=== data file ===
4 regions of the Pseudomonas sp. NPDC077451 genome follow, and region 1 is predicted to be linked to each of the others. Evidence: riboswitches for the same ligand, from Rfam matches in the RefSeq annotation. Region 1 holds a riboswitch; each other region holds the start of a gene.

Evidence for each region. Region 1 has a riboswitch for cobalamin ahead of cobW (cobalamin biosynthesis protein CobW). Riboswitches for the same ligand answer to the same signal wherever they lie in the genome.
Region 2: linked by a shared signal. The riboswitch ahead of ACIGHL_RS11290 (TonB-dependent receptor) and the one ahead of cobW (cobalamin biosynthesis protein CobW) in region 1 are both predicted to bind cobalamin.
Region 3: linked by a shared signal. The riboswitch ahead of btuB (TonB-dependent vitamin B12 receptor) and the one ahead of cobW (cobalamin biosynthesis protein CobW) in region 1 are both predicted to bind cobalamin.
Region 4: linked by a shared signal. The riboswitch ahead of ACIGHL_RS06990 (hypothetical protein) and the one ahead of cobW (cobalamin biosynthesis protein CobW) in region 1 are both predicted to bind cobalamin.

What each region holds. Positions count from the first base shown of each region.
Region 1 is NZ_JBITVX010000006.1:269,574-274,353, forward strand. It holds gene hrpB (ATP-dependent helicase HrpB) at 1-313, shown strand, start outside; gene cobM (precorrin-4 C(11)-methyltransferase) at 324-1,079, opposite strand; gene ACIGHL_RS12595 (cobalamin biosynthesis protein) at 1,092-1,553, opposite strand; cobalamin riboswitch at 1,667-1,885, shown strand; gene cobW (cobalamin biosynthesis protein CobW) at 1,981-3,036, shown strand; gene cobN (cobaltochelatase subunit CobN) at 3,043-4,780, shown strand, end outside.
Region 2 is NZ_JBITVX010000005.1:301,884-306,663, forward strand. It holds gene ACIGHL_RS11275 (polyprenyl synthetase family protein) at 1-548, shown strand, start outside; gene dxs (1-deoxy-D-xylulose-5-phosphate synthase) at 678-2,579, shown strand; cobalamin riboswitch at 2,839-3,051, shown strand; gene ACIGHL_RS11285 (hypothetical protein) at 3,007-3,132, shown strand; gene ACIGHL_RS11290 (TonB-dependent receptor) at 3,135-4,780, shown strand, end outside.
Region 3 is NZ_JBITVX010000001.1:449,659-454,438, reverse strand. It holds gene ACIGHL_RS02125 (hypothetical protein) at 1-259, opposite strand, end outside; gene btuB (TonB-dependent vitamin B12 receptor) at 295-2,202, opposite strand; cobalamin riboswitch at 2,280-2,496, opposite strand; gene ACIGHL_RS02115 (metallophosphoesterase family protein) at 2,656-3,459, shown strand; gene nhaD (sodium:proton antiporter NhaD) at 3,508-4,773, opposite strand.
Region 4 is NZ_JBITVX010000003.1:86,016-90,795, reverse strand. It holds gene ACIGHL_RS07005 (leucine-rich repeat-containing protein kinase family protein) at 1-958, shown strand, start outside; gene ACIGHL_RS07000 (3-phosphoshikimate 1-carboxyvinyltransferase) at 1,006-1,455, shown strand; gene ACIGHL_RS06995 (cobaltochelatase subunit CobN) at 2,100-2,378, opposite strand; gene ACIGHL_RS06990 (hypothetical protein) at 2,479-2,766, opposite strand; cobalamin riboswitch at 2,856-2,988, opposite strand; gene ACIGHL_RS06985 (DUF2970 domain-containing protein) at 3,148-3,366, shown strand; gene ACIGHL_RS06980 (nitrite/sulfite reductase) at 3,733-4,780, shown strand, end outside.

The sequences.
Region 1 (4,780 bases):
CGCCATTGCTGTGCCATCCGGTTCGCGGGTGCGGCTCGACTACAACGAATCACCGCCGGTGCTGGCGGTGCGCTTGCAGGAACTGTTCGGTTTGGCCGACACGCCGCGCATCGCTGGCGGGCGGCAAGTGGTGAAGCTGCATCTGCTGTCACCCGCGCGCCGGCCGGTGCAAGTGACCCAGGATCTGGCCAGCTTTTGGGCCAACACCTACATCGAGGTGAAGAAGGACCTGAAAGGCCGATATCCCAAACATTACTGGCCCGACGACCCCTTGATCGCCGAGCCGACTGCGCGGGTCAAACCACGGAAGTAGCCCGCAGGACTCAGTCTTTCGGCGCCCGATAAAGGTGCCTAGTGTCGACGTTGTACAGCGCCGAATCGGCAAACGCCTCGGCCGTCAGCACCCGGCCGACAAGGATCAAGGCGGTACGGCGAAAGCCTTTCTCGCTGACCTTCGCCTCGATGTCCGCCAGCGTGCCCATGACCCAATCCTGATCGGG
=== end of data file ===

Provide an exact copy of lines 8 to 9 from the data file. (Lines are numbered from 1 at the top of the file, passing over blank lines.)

Region 2 is NZ_JBITVX010000005.1:301,884-306,663, forward strand. It holds gene ACIGHL_RS11275 (polyprenyl synthetase family protein) at 1-548, shown strand, start outside; gene dxs (1-deoxy-D-xylulose-5-phosphate synthase) at 678-2,579, shown strand; cobalamin riboswitch at 2,839-3,051, shown strand; gene ACIGHL_RS11285 (hypothetical protein) at 3,007-3,132, shown strand; gene ACIGHL_RS11290 (TonB-dependent receptor) at 3,135-4,780, shown strand, end outside.
Region 3 is NZ_JBITVX010000001.1:449,659-454,438, reverse strand. It holds gene ACIGHL_RS02125 (hypothetical protein) at 1-259, opposite strand, end outside; gene btuB (TonB-dependent vitamin B12 receptor) at 295-2,202, opposite strand; cobalamin riboswitch at 2,280-2,496, opposite strand; gene ACIGHL_RS02115 (metallophosphoesterase family protein) at 2,656-3,459, shown strand; gene nhaD (sodium:proton antiporter NhaD) at 3,508-4,773, opposite strand.